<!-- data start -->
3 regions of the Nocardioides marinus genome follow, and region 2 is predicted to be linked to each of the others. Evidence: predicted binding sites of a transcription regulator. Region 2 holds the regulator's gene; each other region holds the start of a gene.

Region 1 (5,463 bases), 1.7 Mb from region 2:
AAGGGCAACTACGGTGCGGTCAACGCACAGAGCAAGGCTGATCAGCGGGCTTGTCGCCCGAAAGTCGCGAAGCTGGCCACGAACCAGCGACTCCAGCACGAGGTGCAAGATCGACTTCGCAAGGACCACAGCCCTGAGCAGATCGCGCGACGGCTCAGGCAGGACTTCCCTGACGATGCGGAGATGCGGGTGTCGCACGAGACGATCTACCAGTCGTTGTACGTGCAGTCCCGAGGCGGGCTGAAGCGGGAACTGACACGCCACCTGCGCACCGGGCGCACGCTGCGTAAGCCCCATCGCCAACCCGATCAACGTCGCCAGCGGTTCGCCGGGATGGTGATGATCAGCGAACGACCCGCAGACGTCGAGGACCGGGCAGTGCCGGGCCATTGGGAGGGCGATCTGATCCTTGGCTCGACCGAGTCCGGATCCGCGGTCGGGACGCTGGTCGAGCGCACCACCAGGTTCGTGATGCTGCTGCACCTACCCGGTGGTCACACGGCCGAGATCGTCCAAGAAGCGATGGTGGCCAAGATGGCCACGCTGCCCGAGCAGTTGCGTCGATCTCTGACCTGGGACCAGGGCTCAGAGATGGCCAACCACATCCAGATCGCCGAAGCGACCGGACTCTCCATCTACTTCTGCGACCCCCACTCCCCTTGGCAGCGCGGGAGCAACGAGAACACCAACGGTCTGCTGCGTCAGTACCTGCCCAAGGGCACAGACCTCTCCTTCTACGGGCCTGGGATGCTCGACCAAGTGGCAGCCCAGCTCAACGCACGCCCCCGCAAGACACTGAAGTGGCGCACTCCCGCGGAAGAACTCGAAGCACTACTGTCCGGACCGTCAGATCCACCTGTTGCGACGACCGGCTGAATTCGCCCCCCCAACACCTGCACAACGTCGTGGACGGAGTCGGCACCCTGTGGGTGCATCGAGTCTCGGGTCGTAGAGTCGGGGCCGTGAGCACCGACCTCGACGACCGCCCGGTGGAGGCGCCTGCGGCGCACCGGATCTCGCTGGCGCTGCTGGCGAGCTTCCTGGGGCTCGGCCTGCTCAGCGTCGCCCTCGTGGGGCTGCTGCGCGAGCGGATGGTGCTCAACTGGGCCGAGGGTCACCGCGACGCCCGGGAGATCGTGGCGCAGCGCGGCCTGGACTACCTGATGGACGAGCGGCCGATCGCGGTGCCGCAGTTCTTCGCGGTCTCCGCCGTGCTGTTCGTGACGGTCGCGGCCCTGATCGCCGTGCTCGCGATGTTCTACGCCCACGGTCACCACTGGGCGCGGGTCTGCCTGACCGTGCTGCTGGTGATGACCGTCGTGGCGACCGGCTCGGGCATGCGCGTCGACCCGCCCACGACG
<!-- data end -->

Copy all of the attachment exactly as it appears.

3 regions of the Nocardioides marinus genome follow, and region 2 is predicted to be linked to each of the others. Evidence: predicted binding sites of a transcription regulator. Region 2 holds the regulator's gene; each other region holds the start of a gene.

Region 1 (5,463 bases), 1.7 Mb from region 2:
AAGGGCAACTACGGTGCGGTCAACGCACAGAGCAAGGCTGATCAGCGGGCTTGTCGCCCGAAAGTCGCGAAGCTGGCCACGAACCAGCGACTCCAGCACGAGGTGCAAGATCGACTTCGCAAGGACCACAGCCCTGAGCAGATCGCGCGACGGCTCAGGCAGGACTTCCCTGACGATGCGGAGATGCGGGTGTCGCACGAGACGATCTACCAGTCGTTGTACGTGCAGTCCCGAGGCGGGCTGAAGCGGGAACTGACACGCCACCTGCGCACCGGGCGCACGCTGCGTAAGCCCCATCGCCAACCCGATCAACGTCGCCAGCGGTTCGCCGGGATGGTGATGATCAGCGAACGACCCGCAGACGTCGAGGACCGGGCAGTGCCGGGCCATTGGGAGGGCGATCTGATCCTTGGCTCGACCGAGTCCGGATCCGCGGTCGGGACGCTGGTCGAGCGCACCACCAGGTTCGTGATGCTGCTGCACCTACCCGGTGGTCACACGGCCGAGATCGTCCAAGAAGCGATGGTGGCCAAGATGGCCACGCTGCCCGAGCAGTTGCGTCGATCTCTGACCTGGGACCAGGGCTCAGAGATGGCCAACCACATCCAGATCGCCGAAGCGACCGGACTCTCCATCTACTTCTGCGACCCCCACTCCCCTTGGCAGCGCGGGAGCAACGAGAACACCAACGGTCTGCTGCGTCAGTACCTGCCCAAGGGCACAGACCTCTCCTTCTACGGGCCTGGGATGCTCGACCAAGTGGCAGCCCAGCTCAACGCACGCCCCCGCAAGACACTGAAGTGGCGCACTCCCGCGGAAGAACTCGAAGCACTACTGTCCGGACCGTCAGATCCACCTGTTGCGACGACCGGCTGAATTCGCCCCCCCAACACCTGCACAACGTCGTGGACGGAGTCGGCACCCTGTGGGTGCATCGAGTCTCGGGTCGTAGAGTCGGGGCCGTGAGCACCGACCTCGACGACCGCCCGGTGGAGGCGCCTGCGGCGCACCGGATCTCGCTGGCGCTGCTGGCGAGCTTCCTGGGGCTCGGCCTGCTCAGCGTCGCCCTCGTGGGGCTGCTGCGCGAGCGGATGGTGCTCAACTGGGCCGAGGGTCACCGCGACGCCCGGGAGATCGTGGCGCAGCGCGGCCTGGACTACCTGATGGACGAGCGGCCGATCGCGGTGCCGCAGTTCTTCGCGGTCTCCGCCGTGCTGTTCGTGACGGTCGCGGCCCTGATCGCCGTGCTCGCGATGTTCTACGCCCACGGTCACCACTGGGCGCGGGTCTGCCTGACCGTGCTGCTGGTGATGACCGTCGTGGCGACCGGCTCGGGCATGCGCGTCGACCCGCCCACGACG